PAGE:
I've been on a bit of a tablet kick lately, so even if you have dinner with me—tablets are bound to come up (I only break out the SSD conversation for the truly patient). Last week I had the pleasure of having dinner with Tony Tamasi and Jim Black of NVIDIA, and of course—tablets came up.

I've been thinking about device synergy, something I brought up in our PlayBook review. The problem is as follows: if I'm on my desktop with half a dozen tabs open and perhaps a PDF as well, but I decide to switch over to a tablet—there's no quick way that I can transition my reading environment between the devices. What I have to do is sit down on the couch, whip out my tablet, and manually navigate to each website and redownload/open the PDF. What I'd like to do is something along the lines of HP's Touch to Share, but just on a larger scale.

HP demonstrating Touch to Share

I posed this question to Tony when he asked me about future tablet technologies. From Tony (and NVIDIA's perspective), the problem is a non-issue because eventually all computing is done on your smartphone and you simply dock it from one set of input/output devices to the next. At your desk you'll dock your smartphone to a large display, keyboard and mouse. On the go you'll either have your smartphone or dock it into a notebook like chassis. Presumably you'll have a mid-sized display you could tether it to for tablet use as well.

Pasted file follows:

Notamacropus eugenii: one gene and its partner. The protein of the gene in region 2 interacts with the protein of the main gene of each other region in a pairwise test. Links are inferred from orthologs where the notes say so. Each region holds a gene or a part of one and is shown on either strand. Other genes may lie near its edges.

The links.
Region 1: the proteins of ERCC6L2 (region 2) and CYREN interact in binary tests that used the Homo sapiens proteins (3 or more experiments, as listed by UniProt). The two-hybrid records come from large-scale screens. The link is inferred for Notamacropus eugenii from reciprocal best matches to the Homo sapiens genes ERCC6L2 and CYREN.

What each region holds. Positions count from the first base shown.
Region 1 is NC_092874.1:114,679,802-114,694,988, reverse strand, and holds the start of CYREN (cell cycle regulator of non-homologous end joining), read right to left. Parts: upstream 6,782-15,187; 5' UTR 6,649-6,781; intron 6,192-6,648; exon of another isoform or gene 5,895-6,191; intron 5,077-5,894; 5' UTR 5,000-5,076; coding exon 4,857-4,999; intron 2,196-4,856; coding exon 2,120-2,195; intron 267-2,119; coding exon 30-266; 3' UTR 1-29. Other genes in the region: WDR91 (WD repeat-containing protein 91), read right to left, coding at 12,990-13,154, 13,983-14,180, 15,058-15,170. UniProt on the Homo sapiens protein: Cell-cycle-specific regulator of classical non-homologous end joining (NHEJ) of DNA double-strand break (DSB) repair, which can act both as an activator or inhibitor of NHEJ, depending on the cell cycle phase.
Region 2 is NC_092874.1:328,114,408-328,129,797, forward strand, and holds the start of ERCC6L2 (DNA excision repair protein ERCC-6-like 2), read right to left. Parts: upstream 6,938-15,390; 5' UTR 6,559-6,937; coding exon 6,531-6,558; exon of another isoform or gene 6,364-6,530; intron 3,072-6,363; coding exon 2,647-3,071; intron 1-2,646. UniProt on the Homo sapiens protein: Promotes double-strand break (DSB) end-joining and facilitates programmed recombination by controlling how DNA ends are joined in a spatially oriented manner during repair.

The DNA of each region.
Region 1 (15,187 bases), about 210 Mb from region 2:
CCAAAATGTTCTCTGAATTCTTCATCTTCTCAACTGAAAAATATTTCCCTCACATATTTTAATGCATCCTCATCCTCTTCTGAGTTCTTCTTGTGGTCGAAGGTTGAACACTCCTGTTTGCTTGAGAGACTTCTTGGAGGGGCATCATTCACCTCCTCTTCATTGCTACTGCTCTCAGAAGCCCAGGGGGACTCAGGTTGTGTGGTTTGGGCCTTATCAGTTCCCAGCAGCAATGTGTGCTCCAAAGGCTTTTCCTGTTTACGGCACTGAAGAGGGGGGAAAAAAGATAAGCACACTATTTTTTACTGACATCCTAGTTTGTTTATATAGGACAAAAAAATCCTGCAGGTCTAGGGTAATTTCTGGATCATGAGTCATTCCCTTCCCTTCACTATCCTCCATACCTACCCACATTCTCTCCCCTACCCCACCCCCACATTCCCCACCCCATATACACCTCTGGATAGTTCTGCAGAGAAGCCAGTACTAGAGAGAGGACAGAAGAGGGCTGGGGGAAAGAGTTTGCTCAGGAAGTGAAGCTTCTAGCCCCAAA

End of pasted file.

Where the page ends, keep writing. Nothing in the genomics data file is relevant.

NVIDIA isn't the only company that believes in the future of dockable computing. Earlier this year Motorola released the Atrix, arguably the best overall Android phone on the market today, with an optional laptop dock. While Motorola's docked experience wasn't all that great, treat it as a proof of concept—there's potential here.

Motorola's webtop app

You might argue that Motorola's shortcomings with its laptop dock are a result of its unfamiliarity with making PCs; after all Motorola has never shipped a laptop, just smartphones. You might also argue that a PC maker would have an easier time delivering a more polished, functional solution. You might assume that a company like ASUS might be a good candidate for such a thing. You'd be right.

The Eee Pad

ASUS was at the forefront of the netbook revolution thanks to its close partnerships with Intel and Microsoft. ASUS has been all but absent from the smartphone and tablet revolution again, because of its two key partnerships: Intel and Microsoft. Both Intel and Microsoft lay dormant while the smartphone and tablet revolution pick up speed; granted this may all change around Windows 8, but for now it's the truth. If you're a partner of both Intel and Microsoft, you too lay dormant while competitors like Apple, Samsung, Motorola and LG take your cake. After more than enough thumb fiddling, it was ASUS' turn for a slice. The result is this: